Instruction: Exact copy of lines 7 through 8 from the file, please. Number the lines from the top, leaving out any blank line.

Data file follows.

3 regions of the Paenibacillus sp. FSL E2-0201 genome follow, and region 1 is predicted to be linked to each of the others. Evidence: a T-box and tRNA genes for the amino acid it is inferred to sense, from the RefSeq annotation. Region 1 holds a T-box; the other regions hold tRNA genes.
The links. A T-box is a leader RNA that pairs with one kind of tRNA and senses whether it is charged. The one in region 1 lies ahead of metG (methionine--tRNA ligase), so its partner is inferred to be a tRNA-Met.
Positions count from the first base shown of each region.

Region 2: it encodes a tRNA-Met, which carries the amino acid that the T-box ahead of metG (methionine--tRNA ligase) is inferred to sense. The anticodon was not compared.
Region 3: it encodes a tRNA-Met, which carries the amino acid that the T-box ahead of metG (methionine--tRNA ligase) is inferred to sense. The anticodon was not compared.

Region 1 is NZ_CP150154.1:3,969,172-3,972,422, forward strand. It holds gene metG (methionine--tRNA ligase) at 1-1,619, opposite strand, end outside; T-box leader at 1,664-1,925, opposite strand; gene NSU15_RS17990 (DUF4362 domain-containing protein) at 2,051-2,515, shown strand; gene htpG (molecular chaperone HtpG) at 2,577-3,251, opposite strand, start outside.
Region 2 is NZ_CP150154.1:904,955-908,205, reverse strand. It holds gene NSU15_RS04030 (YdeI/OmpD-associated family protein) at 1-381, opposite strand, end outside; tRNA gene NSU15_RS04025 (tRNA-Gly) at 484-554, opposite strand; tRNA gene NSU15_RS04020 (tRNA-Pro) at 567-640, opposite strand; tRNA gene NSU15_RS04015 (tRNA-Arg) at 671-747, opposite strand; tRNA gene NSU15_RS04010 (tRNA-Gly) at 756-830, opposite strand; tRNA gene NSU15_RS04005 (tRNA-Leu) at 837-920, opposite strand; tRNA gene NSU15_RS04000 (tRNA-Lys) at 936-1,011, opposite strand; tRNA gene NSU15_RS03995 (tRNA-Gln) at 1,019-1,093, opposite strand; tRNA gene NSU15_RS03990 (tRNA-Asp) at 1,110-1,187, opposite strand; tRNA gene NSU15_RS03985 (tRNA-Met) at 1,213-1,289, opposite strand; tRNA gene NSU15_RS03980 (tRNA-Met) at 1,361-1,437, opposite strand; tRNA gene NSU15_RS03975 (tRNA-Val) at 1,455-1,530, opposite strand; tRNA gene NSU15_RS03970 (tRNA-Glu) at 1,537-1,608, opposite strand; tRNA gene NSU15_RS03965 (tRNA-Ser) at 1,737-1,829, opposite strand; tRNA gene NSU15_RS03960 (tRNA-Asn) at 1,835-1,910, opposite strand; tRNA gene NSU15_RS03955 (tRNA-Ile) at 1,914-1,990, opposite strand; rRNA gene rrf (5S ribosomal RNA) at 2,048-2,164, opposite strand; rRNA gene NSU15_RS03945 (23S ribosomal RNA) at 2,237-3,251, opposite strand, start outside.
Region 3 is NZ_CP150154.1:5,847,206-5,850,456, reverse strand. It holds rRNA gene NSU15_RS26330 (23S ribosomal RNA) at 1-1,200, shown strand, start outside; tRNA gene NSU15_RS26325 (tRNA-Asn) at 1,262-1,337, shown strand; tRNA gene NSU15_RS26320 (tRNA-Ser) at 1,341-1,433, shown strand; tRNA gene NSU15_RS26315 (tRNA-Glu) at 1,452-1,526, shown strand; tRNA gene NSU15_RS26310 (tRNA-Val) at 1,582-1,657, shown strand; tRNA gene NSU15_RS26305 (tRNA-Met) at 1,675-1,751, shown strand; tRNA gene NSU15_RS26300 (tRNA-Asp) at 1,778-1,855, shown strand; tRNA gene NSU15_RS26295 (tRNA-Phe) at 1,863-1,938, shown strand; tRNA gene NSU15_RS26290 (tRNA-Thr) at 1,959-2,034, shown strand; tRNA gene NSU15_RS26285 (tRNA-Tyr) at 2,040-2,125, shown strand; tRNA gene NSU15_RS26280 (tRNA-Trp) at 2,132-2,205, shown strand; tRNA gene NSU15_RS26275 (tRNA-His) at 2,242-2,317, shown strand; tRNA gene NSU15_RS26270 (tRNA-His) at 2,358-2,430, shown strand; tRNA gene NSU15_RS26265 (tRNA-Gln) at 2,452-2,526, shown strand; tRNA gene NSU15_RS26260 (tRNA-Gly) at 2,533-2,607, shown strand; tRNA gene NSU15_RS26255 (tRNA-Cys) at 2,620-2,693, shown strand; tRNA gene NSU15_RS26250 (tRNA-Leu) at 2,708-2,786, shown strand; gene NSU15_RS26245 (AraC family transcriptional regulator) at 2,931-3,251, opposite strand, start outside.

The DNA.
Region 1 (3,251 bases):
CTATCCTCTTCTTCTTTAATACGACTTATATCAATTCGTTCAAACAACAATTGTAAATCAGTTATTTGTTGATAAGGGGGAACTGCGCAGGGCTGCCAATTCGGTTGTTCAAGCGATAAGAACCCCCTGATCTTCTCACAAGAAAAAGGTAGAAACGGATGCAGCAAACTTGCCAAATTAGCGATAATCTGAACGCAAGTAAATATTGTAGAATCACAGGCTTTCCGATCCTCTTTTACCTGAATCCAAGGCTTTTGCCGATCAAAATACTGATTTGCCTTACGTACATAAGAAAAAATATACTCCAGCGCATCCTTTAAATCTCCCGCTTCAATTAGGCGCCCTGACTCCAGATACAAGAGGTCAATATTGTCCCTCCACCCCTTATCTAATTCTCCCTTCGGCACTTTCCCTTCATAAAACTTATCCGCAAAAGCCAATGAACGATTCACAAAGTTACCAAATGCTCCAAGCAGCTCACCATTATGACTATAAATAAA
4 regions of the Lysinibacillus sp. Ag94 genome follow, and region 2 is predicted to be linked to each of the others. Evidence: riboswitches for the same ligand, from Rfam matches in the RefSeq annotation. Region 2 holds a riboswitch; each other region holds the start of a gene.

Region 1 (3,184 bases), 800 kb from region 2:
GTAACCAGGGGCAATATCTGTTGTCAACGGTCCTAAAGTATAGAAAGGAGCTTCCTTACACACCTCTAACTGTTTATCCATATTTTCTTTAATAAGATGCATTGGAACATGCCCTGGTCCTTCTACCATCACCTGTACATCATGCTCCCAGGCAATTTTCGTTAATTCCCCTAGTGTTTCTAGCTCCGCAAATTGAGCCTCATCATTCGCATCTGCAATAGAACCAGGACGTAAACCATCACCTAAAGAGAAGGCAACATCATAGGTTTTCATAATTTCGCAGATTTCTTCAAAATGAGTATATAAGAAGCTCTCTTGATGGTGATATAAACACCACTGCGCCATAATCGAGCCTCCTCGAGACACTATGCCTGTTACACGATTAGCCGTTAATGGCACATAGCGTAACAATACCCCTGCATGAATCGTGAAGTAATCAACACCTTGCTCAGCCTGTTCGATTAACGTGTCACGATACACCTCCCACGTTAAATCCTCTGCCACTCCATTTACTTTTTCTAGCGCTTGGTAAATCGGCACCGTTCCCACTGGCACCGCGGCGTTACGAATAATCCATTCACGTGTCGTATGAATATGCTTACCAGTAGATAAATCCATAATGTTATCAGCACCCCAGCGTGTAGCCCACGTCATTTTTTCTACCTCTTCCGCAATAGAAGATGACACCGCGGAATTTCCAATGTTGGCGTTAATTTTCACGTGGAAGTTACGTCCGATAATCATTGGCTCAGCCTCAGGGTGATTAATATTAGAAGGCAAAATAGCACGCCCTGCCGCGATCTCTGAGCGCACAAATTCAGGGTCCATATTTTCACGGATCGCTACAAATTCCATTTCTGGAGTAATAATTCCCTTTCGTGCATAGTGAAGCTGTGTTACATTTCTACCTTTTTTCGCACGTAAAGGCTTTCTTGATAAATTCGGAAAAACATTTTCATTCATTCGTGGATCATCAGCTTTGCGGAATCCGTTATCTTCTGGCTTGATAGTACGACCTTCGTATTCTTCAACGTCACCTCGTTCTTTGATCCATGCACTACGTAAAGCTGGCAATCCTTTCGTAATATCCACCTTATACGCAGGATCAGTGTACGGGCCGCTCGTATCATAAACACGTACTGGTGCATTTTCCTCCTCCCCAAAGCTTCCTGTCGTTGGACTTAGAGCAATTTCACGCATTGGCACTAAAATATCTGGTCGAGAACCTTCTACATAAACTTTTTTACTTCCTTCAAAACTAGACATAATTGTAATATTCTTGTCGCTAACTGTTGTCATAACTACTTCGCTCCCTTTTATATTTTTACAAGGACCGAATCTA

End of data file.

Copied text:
Region 2 is NZ_CP150154.1:904,955-908,205, reverse strand. It holds gene NSU15_RS04030 (YdeI/OmpD-associated family protein) at 1-381, opposite strand, end outside; tRNA gene NSU15_RS04025 (tRNA-Gly) at 484-554, opposite strand; tRNA gene NSU15_RS04020 (tRNA-Pro) at 567-640, opposite strand; tRNA gene NSU15_RS04015 (tRNA-Arg) at 671-747, opposite strand; tRNA gene NSU15_RS04010 (tRNA-Gly) at 756-830, opposite strand; tRNA gene NSU15_RS04005 (tRNA-Leu) at 837-920, opposite strand; tRNA gene NSU15_RS04000 (tRNA-Lys) at 936-1,011, opposite strand; tRNA gene NSU15_RS03995 (tRNA-Gln) at 1,019-1,093, opposite strand; tRNA gene NSU15_RS03990 (tRNA-Asp) at 1,110-1,187, opposite strand; tRNA gene NSU15_RS03985 (tRNA-Met) at 1,213-1,289, opposite strand; tRNA gene NSU15_RS03980 (tRNA-Met) at 1,361-1,437, opposite strand; tRNA gene NSU15_RS03975 (tRNA-Val) at 1,455-1,530, opposite strand; tRNA gene NSU15_RS03970 (tRNA-Glu) at 1,537-1,608, opposite strand; tRNA gene NSU15_RS03965 (tRNA-Ser) at 1,737-1,829, opposite strand; tRNA gene NSU15_RS03960 (tRNA-Asn) at 1,835-1,910, opposite strand; tRNA gene NSU15_RS03955 (tRNA-Ile) at 1,914-1,990, opposite strand; rRNA gene rrf (5S ribosomal RNA) at 2,048-2,164, opposite strand; rRNA gene NSU15_RS03945 (23S ribosomal RNA) at 2,237-3,251, opposite strand, start outside.
Region 3 is NZ_CP150154.1:5,847,206-5,850,456, reverse strand. It holds rRNA gene NSU15_RS26330 (23S ribosomal RNA) at 1-1,200, shown strand, start outside; tRNA gene NSU15_RS26325 (tRNA-Asn) at 1,262-1,337, shown strand; tRNA gene NSU15_RS26320 (tRNA-Ser) at 1,341-1,433, shown strand; tRNA gene NSU15_RS26315 (tRNA-Glu) at 1,452-1,526, shown strand; tRNA gene NSU15_RS26310 (tRNA-Val) at 1,582-1,657, shown strand; tRNA gene NSU15_RS26305 (tRNA-Met) at 1,675-1,751, shown strand; tRNA gene NSU15_RS26300 (tRNA-Asp) at 1,778-1,855, shown strand; tRNA gene NSU15_RS26295 (tRNA-Phe) at 1,863-1,938, shown strand; tRNA gene NSU15_RS26290 (tRNA-Thr) at 1,959-2,034, shown strand; tRNA gene NSU15_RS26285 (tRNA-Tyr) at 2,040-2,125, shown strand; tRNA gene NSU15_RS26280 (tRNA-Trp) at 2,132-2,205, shown strand; tRNA gene NSU15_RS26275 (tRNA-His) at 2,242-2,317, shown strand; tRNA gene NSU15_RS26270 (tRNA-His) at 2,358-2,430, shown strand; tRNA gene NSU15_RS26265 (tRNA-Gln) at 2,452-2,526, shown strand; tRNA gene NSU15_RS26260 (tRNA-Gly) at 2,533-2,607, shown strand; tRNA gene NSU15_RS26255 (tRNA-Cys) at 2,620-2,693, shown strand; tRNA gene NSU15_RS26250 (tRNA-Leu) at 2,708-2,786, shown strand; gene NSU15_RS26245 (AraC family transcriptional regulator) at 2,931-3,251, opposite strand, start outside.